Hindu School, Kolkata

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Hindu School
School campus
Address
1B, Bankim Chatterjee Street
Kolkata, West Bengal, 700 073
India
Information
Type Public
Motto তমসো মা জ্যোতির্গময়ঃ
(Enlighten The Darkness)
Religious affiliation(s) Secular
Established 20th January, 1817
Founder Raja Rammohan Roy, Radhakanta Deb, Rasamay Dutt, Baidyanath Mukhopadhya, David Hare, Sir Edward Hyde East
School board WBSEB & WBCHSE
Authority Government of West Bengal
Category Higher Secondary
Chairman Governor of West Bengal
Principal Tushar Kanti Samanta
Faculty 53
Teaching staff 19
Gender Boys
Number of students 1250 (approximate intake)
Campus Urban
Alumni See List of Hindu School people
Website

Hindu School is a government-administered school in Kolkata (Calcutta), India. It is located on College Street, in the vicinity of Hare School, College Square, Kolkata, Presidency College, Sanskrit College, Calcutta Medical College and the University of Calcutta. Established in 1817, the school is the oldest modern western-type school in India and one of the oldest existing schools in Asia.[citation needed] The school is declared as a "National Heritage in institutional education, History and Social Reform" by the Government of India.[citation needed] This institution is nicknamed as the Eton of the East from the British era for its academic excellence during the Bengali renaissance era and afterwards.[citation needed]

The school was established as Hindu College in 1817 by Raja Rammohan Roy, David Hare, Radhakanta Deb, Rasamay Dutt, Baidyanath Mukhopadhya, Sir Edward Hyde East and other educationists. In 1855, the pathsala part of Hindu College became Hindu School and the other part (mahapathshala) became Presidency College (now Presidency University). Before this separation the students under the age of 14 were taught in the junior section pathsala. The date of establishment of Hindu College is considered the establishment date of both Hindu school and Presidency College.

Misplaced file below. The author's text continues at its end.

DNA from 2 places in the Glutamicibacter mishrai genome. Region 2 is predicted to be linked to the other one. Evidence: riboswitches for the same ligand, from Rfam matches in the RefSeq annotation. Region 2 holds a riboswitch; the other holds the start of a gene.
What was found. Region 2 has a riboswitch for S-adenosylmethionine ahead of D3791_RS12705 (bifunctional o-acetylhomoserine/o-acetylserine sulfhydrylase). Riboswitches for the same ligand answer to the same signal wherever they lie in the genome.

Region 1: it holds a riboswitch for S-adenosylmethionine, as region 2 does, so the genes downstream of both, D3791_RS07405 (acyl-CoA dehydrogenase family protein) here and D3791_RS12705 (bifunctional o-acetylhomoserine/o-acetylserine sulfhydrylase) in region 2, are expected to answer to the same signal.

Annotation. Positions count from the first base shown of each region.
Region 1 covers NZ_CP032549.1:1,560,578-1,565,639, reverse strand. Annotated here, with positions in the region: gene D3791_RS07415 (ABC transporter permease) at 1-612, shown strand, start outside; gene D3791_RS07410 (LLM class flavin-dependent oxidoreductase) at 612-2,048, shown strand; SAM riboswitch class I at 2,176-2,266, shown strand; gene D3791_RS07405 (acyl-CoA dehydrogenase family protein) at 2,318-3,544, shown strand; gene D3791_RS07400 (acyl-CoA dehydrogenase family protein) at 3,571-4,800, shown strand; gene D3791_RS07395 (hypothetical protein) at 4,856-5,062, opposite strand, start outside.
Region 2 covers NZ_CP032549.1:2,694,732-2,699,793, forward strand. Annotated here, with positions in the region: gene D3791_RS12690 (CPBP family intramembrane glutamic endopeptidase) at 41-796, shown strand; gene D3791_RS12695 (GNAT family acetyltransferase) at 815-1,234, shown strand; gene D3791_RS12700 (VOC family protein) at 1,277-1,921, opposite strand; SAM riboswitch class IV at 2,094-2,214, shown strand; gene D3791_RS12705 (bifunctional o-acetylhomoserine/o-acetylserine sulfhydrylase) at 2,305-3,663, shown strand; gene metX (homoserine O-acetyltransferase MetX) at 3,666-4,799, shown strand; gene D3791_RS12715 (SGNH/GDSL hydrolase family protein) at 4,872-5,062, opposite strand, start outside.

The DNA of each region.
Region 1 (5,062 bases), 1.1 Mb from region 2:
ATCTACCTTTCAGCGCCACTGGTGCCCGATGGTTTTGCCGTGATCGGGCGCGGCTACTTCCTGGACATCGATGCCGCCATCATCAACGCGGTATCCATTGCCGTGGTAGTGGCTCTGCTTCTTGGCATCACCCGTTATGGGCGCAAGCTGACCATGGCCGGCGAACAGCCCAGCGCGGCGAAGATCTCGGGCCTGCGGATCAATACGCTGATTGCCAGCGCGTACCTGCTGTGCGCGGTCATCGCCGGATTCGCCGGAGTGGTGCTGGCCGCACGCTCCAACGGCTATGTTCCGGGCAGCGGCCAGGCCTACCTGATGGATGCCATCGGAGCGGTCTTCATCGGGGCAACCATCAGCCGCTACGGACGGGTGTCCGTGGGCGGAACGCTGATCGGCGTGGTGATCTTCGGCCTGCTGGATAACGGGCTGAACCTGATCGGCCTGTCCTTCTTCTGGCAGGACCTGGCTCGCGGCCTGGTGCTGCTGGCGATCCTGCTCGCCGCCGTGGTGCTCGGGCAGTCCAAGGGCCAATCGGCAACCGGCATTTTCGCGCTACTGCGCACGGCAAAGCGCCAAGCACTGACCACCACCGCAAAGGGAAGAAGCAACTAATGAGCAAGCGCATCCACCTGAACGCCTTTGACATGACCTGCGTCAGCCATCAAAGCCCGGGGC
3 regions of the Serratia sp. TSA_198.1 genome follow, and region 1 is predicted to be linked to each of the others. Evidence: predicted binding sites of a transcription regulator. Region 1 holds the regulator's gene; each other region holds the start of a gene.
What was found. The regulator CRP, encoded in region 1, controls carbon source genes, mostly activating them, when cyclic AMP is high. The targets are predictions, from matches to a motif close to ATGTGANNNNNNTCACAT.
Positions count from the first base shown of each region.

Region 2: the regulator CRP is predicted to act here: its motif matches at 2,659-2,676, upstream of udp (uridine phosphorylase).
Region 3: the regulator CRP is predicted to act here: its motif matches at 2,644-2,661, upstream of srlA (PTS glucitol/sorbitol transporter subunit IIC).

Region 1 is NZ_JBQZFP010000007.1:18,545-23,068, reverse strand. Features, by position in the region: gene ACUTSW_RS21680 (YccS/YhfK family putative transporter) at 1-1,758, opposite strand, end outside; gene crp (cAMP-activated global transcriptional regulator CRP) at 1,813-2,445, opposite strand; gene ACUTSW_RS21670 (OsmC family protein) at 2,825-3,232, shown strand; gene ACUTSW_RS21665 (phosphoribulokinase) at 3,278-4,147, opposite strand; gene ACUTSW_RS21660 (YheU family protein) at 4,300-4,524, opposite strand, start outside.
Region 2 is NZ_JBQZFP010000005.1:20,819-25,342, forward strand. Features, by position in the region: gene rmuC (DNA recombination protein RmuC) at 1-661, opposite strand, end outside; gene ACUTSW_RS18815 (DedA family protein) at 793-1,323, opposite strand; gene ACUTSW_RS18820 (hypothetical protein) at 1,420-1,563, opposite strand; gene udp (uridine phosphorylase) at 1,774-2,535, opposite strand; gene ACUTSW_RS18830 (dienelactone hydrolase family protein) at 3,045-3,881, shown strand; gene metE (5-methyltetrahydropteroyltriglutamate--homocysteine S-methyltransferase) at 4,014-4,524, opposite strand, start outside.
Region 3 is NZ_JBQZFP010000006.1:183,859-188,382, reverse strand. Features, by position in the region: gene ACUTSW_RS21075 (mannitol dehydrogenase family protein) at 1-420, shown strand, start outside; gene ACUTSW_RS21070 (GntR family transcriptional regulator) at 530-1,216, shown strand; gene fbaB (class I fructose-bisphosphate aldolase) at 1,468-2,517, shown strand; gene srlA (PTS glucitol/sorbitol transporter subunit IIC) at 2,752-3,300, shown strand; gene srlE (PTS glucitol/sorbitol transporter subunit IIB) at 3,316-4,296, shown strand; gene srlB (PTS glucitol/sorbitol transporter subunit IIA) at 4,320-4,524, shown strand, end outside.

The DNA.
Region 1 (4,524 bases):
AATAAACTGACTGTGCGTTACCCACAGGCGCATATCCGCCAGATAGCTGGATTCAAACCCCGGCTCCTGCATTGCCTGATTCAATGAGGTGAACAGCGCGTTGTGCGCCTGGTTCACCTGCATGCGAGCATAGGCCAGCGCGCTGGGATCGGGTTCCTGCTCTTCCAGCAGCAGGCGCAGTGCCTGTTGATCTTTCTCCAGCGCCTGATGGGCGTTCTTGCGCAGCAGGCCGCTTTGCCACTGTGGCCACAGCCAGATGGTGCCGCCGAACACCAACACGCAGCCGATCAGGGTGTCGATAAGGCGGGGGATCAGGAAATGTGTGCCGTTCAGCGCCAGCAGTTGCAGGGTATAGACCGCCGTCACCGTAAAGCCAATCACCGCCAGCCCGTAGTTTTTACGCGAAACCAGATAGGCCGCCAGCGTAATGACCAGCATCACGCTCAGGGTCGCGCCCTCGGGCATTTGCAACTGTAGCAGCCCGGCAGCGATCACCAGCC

History[edit]

Situated in the heart of the city of Kolkata (Calcutta) – the cultural capital of India - opposite to Presidency College, amidst College Square, Sanskrit College, Hare School, Coffee House and University of Calcutta, Hindu School is reputed to be one of the oldest and leading institutions for education in India. It was established in 1817 by stalwart educationalists like Maharaja Radhakanta Deb, David Hare, Diwan Baidyanath Mukhopadhya and others in a visionary and ahead-of-era intention to impart modern education to the young students in European and Oriental subjects.

Prior to the advent of the British in India, the indigenous primary schools of Bengal taught very little beyond Bangla, simple Arithmetic and Sanskrit .The tolls (local small schools run by individuals) imparted lessons in advanced Sanskrit, grammar and literature, theology, logic and metaphysics. This was not enough to satisfy the aspiration of the enlightened Indians like Raja Rammohun Roy, who felt that the process would only “load the minds of youths with grammatical niceties and metaphysical distinctions” without having any practical use. The necessity of learning English was also keenly felt by people who had to carry on a constant interaction with the British businessmen.

At the same time, during the early nineteenth century there was a distinct intellectual awakening in Bengal Society. The luminous rays of modern knowledge, education and thought process, influenced by European culture and impacted by British rule, had affected the contemporary life very materially. Various protest movements, formation of societies and associations, religious reform movements, emergence of new styles in Bengali literature, political consciousness, and other socio-political phenomena were a few corroborative evidences of this changing mind-set. One of the most prominent outcomes of this Renaissance was the change in the curriculum taught in the schools and establishment of new schools imparting modern and practical education. The idea of establishing an English school was already prevalent. The plan of imparting English education by David Hare – one of the most prominent educationalists in the then Bengal - received general approbation and Diwan Baidya Nath Mukherjee was deputed to collect the subscriptions. Sir Edward Hyde East, Chief Justice of the Calcutta Supreme Court was invited to chair the committee and Joseph Baretto became the Treasurer. The committee succeeded in raising Rupees 1,13,179.00, the principal donors being the Maharajah of Burdwan (Tejchand Bahadur) and Gopee Mohun Thakur, each contributing Rupees 10,000.

Notable alumni[edit]

References[edit]

  1. ^ Sengupta, Subodh Chandra and Bose, Anjali (editors), Sansad Bangali Charitabhidhan (Biographical dictionary) Vol I, 1976/1998, pp. 554–5, Sahitya Sansad, ISBN 81-85626-65-0 (Bengali).
  2. ^ Sengupta, Subodh Chandra and Bose, Anjali (editors), 1976/1998, Sansad Bangali Charitabhidhan, pp. 184-185

External links[edit]

Coordinates: 22°34′33″N 88°21′49″E / 22.575697°N 88.363713°E / 22.575697; 88.363713